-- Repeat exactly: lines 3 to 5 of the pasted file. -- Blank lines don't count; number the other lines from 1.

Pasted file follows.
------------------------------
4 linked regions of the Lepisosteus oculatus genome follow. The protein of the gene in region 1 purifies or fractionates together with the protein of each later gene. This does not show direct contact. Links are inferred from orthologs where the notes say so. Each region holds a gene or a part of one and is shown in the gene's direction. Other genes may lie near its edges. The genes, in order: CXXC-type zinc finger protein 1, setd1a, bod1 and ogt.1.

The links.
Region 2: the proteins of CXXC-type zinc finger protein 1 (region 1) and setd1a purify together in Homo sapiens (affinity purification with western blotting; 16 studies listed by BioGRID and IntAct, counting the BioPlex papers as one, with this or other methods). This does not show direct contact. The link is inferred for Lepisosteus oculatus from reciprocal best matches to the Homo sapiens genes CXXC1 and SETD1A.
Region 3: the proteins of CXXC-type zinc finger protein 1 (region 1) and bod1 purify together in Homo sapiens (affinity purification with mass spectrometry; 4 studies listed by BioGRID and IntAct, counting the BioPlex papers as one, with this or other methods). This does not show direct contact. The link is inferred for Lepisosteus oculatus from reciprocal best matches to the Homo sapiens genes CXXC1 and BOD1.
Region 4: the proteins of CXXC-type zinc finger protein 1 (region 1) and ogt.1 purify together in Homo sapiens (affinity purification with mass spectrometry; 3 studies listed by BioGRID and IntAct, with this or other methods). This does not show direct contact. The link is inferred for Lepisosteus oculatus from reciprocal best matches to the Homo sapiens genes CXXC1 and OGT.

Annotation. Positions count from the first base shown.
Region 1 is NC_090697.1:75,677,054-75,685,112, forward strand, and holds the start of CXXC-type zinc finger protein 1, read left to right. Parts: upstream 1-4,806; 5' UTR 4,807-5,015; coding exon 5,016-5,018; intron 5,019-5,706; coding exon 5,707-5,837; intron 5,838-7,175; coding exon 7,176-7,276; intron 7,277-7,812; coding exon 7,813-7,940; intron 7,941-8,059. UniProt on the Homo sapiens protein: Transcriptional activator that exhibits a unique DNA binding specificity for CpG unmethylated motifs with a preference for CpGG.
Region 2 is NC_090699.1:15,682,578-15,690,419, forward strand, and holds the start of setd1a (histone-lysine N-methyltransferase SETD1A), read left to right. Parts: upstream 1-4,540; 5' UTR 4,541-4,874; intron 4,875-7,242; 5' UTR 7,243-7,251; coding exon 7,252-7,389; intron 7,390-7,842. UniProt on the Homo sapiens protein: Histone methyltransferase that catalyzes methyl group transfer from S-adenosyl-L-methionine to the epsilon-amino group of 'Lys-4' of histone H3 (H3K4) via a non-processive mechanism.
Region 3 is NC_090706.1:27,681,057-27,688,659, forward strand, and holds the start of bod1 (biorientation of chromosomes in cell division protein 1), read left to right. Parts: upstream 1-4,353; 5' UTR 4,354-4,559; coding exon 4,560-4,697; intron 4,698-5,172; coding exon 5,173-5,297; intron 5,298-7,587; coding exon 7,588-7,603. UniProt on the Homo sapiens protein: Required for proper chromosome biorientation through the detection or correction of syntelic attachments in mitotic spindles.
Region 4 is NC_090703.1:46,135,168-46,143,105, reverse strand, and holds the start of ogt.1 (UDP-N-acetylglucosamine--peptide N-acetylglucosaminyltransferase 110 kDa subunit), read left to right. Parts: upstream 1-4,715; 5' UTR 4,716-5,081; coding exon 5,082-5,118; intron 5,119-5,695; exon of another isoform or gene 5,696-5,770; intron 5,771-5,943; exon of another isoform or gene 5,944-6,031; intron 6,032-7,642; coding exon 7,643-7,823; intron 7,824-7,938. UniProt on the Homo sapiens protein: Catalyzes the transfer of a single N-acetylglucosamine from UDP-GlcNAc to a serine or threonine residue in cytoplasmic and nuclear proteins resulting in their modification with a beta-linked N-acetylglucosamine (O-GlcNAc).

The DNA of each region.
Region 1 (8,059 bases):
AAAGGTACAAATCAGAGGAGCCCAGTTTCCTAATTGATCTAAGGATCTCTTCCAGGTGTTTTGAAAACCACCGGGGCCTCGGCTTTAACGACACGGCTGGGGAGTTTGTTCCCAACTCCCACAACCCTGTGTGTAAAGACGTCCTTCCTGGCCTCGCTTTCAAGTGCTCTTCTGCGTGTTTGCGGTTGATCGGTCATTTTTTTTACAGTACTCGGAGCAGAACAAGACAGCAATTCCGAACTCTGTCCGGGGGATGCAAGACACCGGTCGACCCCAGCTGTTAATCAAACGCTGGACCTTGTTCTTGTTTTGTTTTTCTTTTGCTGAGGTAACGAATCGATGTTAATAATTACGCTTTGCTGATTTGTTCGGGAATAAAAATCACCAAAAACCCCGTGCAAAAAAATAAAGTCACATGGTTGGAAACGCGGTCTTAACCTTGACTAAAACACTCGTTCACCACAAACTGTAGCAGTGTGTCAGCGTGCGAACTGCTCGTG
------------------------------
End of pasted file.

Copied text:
Region 2: the proteins of CXXC-type zinc finger protein 1 (region 1) and setd1a purify together in Homo sapiens (affinity purification with western blotting; 16 studies listed by BioGRID and IntAct, counting the BioPlex papers as one, with this or other methods). This does not show direct contact. The link is inferred for Lepisosteus oculatus from reciprocal best matches to the Homo sapiens genes CXXC1 and SETD1A.
Region 3: the proteins of CXXC-type zinc finger protein 1 (region 1) and bod1 purify together in Homo sapiens (affinity purification with mass spectrometry; 4 studies listed by BioGRID and IntAct, counting the BioPlex papers as one, with this or other methods). This does not show direct contact. The link is inferred for Lepisosteus oculatus from reciprocal best matches to the Homo sapiens genes CXXC1 and BOD1.
Region 4: the proteins of CXXC-type zinc finger protein 1 (region 1) and ogt.1 purify together in Homo sapiens (affinity purification with mass spectrometry; 3 studies listed by BioGRID and IntAct, with this or other methods). This does not show direct contact. The link is inferred for Lepisosteus oculatus from reciprocal best matches to the Homo sapiens genes CXXC1 and OGT.